A little more than a year ago, I was a member of an online group created by author Jon Katz, an man whose books and blog I have followed faithfully for years. I contributed there, received and gave encouragement there, and basically felt like I was a small part of something special in the online world.
That lasted until the day I voiced disagreement with one of the admins. She believed I had created a post that ventured into political territory. As the topic was, broadly speaking, one of the same topics that Jon himself had written and posted about, I respectfully—albeit firmly—disagreed with her. Long story short, she got her panties in a bunch and whined to Jon, who summarily banned me from the group. No discussion, no appeal, no explanations. Finite. Done.
The encounter reminded me, actually, of a blog post that Jon had published some months earlier. He reported on an incident when the barnyard rooster had attacked his wife. His solution, despite knowing that he would report it to a world that was already suspicious of his decisions regarding when and how to put down animals, was to summarily kill the rooster. Essentially his stance was that thoughtfully considered action plans and philosophical discussions regarding animal rights were all well and good right up to the point that someone he loved was endangered. At that point, there was no need to deliberate further; human safety trumps an animal’s rights in Jon’s view—especially when the human in question is someone he loves.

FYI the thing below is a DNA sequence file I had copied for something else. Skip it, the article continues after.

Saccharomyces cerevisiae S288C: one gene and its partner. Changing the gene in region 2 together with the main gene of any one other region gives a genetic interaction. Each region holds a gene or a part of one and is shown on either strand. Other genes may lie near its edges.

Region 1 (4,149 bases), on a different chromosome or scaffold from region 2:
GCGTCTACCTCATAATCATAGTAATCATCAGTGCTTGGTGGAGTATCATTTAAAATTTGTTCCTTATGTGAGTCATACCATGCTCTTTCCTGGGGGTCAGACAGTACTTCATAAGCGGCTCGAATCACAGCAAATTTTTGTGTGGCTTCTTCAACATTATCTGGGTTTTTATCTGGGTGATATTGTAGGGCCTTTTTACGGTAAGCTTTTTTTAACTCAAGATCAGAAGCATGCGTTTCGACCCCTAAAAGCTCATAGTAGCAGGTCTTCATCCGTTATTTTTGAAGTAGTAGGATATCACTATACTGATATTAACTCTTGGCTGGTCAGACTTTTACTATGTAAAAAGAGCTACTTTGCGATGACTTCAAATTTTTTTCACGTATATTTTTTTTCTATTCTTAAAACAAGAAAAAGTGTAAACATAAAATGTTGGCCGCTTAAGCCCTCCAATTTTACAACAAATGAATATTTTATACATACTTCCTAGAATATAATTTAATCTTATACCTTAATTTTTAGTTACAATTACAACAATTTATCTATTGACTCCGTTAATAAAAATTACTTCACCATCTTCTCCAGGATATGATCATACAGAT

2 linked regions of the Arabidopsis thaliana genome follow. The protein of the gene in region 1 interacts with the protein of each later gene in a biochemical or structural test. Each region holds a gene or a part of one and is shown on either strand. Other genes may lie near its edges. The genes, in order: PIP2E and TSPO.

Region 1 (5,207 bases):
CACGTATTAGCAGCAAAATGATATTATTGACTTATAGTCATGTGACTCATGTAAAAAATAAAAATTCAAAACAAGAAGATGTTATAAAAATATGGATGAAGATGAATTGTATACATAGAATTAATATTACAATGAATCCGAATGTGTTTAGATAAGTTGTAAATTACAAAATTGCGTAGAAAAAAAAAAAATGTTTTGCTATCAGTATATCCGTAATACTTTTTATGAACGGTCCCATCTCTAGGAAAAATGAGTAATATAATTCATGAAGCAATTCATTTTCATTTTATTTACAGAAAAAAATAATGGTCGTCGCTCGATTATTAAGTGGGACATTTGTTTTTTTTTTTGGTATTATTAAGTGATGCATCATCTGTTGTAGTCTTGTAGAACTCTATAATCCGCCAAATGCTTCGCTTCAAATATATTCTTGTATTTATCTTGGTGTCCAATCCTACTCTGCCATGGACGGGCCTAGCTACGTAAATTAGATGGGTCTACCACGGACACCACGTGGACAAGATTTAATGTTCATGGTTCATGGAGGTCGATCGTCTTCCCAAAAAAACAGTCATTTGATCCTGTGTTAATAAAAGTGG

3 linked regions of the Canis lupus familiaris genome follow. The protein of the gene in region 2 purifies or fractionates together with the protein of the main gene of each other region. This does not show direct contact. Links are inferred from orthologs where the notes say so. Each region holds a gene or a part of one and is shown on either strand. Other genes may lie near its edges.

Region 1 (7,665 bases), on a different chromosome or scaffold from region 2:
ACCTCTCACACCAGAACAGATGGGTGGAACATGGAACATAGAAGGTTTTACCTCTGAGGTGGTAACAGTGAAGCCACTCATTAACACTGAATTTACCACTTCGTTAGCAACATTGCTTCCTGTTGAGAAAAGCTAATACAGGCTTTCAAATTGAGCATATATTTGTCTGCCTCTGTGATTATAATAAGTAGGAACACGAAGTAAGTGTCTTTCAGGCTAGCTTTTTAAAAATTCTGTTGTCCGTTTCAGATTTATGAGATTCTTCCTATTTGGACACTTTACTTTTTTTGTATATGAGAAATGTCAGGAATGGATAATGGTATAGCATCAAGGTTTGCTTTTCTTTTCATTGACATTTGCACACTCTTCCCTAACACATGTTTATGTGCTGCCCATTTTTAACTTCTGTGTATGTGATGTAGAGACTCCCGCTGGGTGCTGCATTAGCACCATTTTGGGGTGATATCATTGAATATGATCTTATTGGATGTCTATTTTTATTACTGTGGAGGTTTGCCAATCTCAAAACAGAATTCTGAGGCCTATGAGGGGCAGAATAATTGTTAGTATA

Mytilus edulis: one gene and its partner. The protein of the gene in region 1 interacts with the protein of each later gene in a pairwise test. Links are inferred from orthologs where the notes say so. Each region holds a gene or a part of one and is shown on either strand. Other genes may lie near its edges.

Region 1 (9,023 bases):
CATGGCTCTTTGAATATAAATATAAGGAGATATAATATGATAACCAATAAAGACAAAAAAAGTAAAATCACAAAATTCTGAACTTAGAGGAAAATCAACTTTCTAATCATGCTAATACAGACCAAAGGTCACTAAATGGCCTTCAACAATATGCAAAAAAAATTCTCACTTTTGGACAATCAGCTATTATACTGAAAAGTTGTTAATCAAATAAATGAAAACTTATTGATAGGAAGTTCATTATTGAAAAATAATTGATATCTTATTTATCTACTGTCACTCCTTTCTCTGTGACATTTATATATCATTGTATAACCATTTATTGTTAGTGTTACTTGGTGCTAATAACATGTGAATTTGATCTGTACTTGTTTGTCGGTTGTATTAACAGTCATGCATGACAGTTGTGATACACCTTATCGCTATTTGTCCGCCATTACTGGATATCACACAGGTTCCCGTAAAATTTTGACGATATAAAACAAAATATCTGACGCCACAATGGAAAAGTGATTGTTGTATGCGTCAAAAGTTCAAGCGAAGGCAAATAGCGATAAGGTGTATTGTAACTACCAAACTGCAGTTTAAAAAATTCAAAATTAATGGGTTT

Personally, I have no problem with the logic of that line of reasoning. In fact, I think there are too many groups out there who have prioritized the rights of animals over the rights of humans—even the right to safety. It shows a perverted sense of priorities when people believe that animals deserve better treatment, easier lives, and more compassion than our fellow human beings. This, in fact, has been a theme in Jon’s recent work, and I find myself agreeing wholeheartedly.
However, in this situation I felt I was not attacking anyone. I was not disrespecting anyone. I was not a bully of a barnyard rooster but a long-term supporter of Jon’s work, reader of his blog, and participant in his online community. To be treated as if I merited no more consideration than an expendable animal that had outlived its welcome, to be dismissed due to a kneejerk reaction to an imagined attack—well, it felt insulting as well as unfair. And, frankly, it pissed me off.
So I decided to get even.
The first thing I did was to go online at Amazon.com and write a review of his (then) most recent book: Saving Simon. I had been intending to do this anyway. Jon had expressed disappointment, maybe even dismay, that his publisher had “orphaned” this book, providing no marketing or public relations support for it whatsoever. Although there was nothing I could do about that, I could, I decided, go online and publish the most glowing review possible for the book. And I did. Because it was an excellent book, one that included Jon’s attempt to empathize with the farmer who had so horrifically neglected Simon, almost to the point of the donkey’s death. Since empathy for humans accused of violating animals’ rights is almost non-existent in the modern world, I felt this was a unique and important element of the book that deserved to be highlighted. I’ve written a dozen or more reviews on Amazon, but I’ve never spent more time crafting a review. I love that book. Anyone considering purchasing the book on Amazon can now read why.